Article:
• Louise

        Glad you asked.

        The answer is “no more decades”

        I agree fully that it has warmed (on average) over the past 16 decades (according to HadCRUT3, warts and all), at an average long-term linear rate of between 0.04 and 0.05C per decade, with multi-decadal cycles of warming and cooling having a total cycle time of around 60 years and an amplitude of around +/- 0.25C.

        I do not think that this position needs to be “re-evaluated”, since it is based on empirical data supported by actual physical observations.

        Do you?

        Max

      • PS

        Louise

        Now for the future:

        If the warming continues at the long-term rate of 0.04 to 0.05C per decade for several decades, I will accept this.

        If the warming rate suddenly accelerates to a sustained long-term rate of 0.2C per decade, as IPCC would have us believe, and continues at this long-term rate for several decades, I will accept this as well.

        As far as changing my “position”, i.e. that the premise that AGW has been the primary driver of past climate change is not substantiated by empirical data based on physical observations or reproducible experimentation, I will change this position when the empirical evidence is presented which demonstrates clearly that the temperature changes could not have been caused by natural factors.

        Hope this has answered your question..

        Can I ask you the same question?

        Max

      • See Fred, it’s not so hard to think about, and not so hard to put your thoughts on the screen. Why so shy?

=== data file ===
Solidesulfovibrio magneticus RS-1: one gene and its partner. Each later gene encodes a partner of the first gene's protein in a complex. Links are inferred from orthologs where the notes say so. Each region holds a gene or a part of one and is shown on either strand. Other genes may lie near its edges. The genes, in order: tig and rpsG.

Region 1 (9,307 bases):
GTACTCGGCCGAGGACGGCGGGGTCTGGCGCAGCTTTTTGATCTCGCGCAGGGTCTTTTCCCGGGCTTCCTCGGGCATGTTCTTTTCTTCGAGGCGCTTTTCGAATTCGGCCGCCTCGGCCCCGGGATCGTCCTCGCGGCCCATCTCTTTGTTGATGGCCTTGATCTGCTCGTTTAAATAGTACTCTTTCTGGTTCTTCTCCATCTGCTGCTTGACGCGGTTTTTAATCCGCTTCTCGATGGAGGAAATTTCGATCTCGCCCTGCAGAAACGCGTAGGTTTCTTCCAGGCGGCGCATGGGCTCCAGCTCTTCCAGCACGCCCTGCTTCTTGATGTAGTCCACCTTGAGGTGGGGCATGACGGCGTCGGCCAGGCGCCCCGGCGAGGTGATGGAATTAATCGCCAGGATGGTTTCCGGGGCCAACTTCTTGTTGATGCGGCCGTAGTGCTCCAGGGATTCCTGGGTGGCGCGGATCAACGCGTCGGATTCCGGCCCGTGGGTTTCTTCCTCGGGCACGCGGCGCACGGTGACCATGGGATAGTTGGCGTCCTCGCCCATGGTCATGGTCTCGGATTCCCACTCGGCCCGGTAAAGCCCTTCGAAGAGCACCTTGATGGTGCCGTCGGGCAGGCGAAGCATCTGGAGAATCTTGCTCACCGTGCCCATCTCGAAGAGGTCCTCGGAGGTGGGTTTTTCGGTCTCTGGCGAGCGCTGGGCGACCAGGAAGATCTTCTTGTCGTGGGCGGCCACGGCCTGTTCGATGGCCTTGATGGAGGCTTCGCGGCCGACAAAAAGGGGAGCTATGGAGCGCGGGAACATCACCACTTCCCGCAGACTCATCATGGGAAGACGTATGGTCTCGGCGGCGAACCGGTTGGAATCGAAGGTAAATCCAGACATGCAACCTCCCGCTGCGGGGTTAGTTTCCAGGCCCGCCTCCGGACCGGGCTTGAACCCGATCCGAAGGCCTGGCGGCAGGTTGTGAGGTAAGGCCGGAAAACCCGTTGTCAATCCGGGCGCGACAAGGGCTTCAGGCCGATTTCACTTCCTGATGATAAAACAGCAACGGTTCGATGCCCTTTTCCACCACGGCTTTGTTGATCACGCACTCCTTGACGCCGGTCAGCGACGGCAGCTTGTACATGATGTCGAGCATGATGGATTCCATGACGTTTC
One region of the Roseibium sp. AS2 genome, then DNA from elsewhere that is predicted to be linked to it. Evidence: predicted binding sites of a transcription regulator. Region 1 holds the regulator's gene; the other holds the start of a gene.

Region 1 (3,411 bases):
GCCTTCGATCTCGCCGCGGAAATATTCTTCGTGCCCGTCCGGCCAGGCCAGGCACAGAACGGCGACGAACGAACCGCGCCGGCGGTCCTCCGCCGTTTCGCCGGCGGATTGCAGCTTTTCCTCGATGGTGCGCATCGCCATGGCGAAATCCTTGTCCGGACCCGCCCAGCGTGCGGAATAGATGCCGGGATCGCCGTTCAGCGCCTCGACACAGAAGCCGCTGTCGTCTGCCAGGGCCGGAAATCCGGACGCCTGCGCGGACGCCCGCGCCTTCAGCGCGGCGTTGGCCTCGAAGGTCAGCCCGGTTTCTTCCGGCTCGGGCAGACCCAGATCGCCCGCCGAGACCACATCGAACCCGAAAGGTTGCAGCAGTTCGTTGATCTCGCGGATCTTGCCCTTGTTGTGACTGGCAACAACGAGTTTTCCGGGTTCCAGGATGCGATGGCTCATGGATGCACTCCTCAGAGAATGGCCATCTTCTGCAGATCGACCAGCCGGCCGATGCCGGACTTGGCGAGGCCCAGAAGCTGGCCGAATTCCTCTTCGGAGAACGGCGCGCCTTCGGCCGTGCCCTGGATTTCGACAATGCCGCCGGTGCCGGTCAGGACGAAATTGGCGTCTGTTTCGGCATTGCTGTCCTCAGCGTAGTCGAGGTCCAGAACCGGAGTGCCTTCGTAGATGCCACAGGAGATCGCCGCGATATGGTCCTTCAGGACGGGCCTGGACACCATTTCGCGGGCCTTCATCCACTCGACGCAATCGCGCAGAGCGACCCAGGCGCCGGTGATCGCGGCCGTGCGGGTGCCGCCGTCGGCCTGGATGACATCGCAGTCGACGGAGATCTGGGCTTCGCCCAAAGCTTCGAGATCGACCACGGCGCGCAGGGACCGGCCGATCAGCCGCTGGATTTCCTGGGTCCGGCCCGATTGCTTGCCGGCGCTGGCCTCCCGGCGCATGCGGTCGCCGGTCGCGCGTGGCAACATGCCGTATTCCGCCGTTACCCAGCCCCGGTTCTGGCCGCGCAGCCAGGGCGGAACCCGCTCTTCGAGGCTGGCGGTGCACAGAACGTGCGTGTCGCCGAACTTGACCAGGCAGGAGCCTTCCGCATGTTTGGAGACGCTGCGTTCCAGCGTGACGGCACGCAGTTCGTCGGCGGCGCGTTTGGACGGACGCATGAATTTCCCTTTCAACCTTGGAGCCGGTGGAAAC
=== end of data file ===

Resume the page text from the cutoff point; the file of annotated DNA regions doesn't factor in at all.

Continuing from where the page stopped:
===============

      • silence,………

      • When he gets the temperature trend wrong by a factor of three, what is there to say?

        Mack refuted himself with that stupidity, effectively ending the discussion.

      • Manacker: If the warming continues at the long-term rate of 0.04 to 0.05C per decade for several decades, I will accept this.

        Manecker, that is a very LOADED comment. Truth: there isn’t any warming to continue. Extra warmth in the troposphere is not accumulative!!! If you believe that anybody can get the temperature to 0,04C precise on the whole planet, you believe in fairy-tales. Nobody knows what the temperature was last year with plus / minus inaccuracy of 3C degrees; to save his life!!! It is one thing saying; is warmer – the truth is completely different. For the last 150 years hasn’t accumulated EXTRA heat in the troposphere enough to boil one chicken egg!! Start to believe in the laws of physics; instead of wasting your life on ”ifs” The laws of physics are precise and most reliable

      • stefanthedenier

        The past 161 years has shown warming at a linear average rate of 0.04 to 0.05C per decade (with a several multi-decadal warming’cooling cycles).

        I would agree with you that it is unlikely that “anybody can get the temperature to 0,04C precise on the whole planet”, but the record we have is all we have: a surface record, with all its warts and blemishes, that goes back to 1850 and a satellite (tropospheric) record, that goes back to 1979.